Similarly, if ever the ideals of morality, as they have been formulated and embraced in Christendom, should cease to command the acceptance, and kindle the enthu- siasm, of the people, there will be an end of ideological wars, and men will sink into the measureless servility of non-moral cattle. Thus it is not extravagant to connect the survival of democracy with the future of Christianity. The one depends on the virtues which are fostered by the other. Totalitarian States can never coexist har- moniously with the Christian Religion since they violate those inherent franchises of the individual which the Christian Religion affirms and guards. It is no accident that democracy rightly so-called has developed within Christendom; nor is it fortuitous that the dictatorships are everywhere coming into conflict with the Christian conscience. This is the gist of the argument of the impressive chapter on " The Future of Democracy " with which the late Lord Bryce concludes his great book on Modern Democracies.

" Whatever happens, such an institution as Popular Government will evidently take its colour front, and will flourish or decline according to, the moral and intellectual progress of mankind as a whole. Democracy is based on the expectation of certain virtues in the people, and on its tendency to foster and further develop those virtues. It assumes not merely intelligence, but an intelligence elevated by honour, purified by sympathy, stimulated by a sense of duty to the community. It relies on the people to discern these qualities and choose its leaders by them. . . . Thus the question of the permanence of democracy resolves itself into the question of whether mankind is growing in wisdom and virtue, and with that comes the question of what religion will be in the future, since it has been for the finer and more sensitive spirits the motive power behind Morality. Governments that have ruled by Force and Fear have been able to live without moral sanctions, or to make their subjects believe that those sanctions consecrated them, but no free government has ever yet so lived and thriven, for it is by a reverence for the Powers Unseen and Eternal which impose those sanctions that the powers of evil have been, however imperfectly, kept at bay and the fabric of society held together. The future of democracy is therefore a part of two larger branches of inquiry, the future of religion and the prospects of human progress."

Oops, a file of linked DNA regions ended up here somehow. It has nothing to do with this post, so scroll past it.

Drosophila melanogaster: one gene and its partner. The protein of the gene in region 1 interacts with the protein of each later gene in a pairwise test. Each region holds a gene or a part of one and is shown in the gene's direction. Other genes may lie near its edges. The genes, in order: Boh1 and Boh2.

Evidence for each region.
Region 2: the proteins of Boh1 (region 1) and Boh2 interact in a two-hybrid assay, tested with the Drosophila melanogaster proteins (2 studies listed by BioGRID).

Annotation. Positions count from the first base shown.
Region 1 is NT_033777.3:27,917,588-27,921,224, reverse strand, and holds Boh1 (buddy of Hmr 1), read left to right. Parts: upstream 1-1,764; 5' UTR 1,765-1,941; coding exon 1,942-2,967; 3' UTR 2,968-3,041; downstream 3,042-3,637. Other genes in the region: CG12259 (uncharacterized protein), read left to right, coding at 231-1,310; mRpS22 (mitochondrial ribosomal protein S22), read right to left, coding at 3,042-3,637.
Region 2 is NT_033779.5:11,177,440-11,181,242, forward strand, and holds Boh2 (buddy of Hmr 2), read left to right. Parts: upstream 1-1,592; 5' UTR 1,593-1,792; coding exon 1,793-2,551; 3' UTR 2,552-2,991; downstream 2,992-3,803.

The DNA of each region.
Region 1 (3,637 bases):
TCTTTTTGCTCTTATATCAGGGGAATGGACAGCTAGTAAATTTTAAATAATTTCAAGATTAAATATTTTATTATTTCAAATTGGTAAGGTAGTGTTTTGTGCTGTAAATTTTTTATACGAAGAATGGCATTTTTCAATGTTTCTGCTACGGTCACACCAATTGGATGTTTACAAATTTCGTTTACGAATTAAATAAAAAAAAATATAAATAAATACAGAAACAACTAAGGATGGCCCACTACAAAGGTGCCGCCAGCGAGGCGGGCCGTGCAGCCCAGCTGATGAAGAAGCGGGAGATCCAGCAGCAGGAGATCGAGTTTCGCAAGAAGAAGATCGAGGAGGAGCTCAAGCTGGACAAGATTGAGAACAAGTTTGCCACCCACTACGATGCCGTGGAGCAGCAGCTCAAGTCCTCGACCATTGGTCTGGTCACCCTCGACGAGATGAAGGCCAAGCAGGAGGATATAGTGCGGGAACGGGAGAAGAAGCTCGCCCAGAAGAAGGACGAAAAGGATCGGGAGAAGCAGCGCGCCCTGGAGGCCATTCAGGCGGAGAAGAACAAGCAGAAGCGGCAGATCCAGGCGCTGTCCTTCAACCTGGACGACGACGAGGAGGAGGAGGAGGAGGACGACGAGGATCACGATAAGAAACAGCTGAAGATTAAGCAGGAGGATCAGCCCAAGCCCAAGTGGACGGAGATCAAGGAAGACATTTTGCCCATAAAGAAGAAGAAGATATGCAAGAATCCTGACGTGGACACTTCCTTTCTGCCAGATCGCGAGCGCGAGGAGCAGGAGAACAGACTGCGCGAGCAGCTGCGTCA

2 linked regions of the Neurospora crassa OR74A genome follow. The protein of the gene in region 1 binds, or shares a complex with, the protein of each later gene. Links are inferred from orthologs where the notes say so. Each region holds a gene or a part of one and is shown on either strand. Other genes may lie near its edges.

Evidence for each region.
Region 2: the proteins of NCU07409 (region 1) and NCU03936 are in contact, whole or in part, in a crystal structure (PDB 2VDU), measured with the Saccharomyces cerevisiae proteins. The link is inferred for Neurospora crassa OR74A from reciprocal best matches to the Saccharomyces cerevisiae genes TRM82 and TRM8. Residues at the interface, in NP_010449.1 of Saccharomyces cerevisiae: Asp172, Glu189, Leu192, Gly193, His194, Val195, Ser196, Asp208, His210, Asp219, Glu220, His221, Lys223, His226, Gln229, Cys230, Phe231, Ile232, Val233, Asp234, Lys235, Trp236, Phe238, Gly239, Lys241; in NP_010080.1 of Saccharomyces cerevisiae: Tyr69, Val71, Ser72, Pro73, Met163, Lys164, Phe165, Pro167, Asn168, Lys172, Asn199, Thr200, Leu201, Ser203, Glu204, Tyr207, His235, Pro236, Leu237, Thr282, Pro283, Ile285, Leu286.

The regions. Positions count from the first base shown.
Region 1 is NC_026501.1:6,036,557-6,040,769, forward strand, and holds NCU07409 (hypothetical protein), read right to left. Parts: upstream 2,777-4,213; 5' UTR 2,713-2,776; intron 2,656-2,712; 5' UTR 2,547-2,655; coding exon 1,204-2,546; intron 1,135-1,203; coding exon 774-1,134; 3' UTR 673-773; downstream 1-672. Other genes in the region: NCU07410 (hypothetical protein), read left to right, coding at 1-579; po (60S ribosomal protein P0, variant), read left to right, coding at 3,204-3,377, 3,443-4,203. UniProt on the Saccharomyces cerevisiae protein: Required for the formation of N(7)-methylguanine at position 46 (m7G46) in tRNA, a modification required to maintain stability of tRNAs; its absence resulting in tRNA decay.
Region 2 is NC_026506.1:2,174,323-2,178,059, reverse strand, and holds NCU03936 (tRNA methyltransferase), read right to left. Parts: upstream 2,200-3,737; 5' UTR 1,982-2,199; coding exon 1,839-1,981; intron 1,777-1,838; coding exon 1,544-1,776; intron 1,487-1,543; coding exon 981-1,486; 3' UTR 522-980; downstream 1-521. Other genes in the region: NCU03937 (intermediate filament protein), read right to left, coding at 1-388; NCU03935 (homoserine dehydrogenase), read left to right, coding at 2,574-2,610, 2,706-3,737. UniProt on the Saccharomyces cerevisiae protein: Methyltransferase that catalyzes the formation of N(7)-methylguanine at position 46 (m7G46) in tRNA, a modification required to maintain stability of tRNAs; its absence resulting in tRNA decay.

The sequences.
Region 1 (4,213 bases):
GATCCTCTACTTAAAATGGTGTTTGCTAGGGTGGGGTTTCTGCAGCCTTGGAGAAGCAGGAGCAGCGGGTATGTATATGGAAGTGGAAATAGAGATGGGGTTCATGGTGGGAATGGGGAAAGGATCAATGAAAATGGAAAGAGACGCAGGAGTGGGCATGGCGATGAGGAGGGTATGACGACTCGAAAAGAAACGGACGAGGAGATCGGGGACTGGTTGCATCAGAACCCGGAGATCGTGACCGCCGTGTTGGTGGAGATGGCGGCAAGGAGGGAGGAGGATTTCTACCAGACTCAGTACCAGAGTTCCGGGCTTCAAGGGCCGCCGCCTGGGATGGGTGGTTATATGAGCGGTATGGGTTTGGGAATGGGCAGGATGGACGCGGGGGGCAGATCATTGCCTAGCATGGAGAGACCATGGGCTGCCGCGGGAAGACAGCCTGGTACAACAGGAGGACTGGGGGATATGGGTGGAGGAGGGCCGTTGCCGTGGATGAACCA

When it was said of the last war that it was " a war to end war," and " a war to make the world safe for democracy," the phrases did but declare that the war was genuinely " ideological "—that is, a conflict waged for no less an object than the spiritual franchise of mankind. Lower elements came into it, but that was its essential significance.

It is mere trifling to suggest that anyone has in view as a legitimate, or indeed as a possible, object for d war the dic- tating of forms of government to any other nation. Demo- cracy consists with many forms of government, provided only the essentials of morality—justice, truth, and freedom —are preserved. These essentials democracy can never abandon save by an act of self-destruction. The systems— political, social, economic—by which justice, truth, and free- dom have found expression in human society, have varied in the past, and may in the future vary still more widely. Humanity is on the march ; but its direction is ordained, and the pilot stars do not change.

The dictatorships have thrown down the gauntlet, not to constitutions and systems of government, but to the ultimate conditions of civilised human fellowship. Therefore, the war which now threatens the world is necessarily ideological. When the Prime Ministers of Great Britain, France, and Poland make appeal to all men everywhere who value justice, truth, and freedom to unite in withstanding the aggression of dictators who violate justice, keep no faith, and trample on freedom, what are they doing but proclaiming a War of Ideologies—that is, a war of ultimate principles, a war in defence of the necessary foundations of civilised intercourse?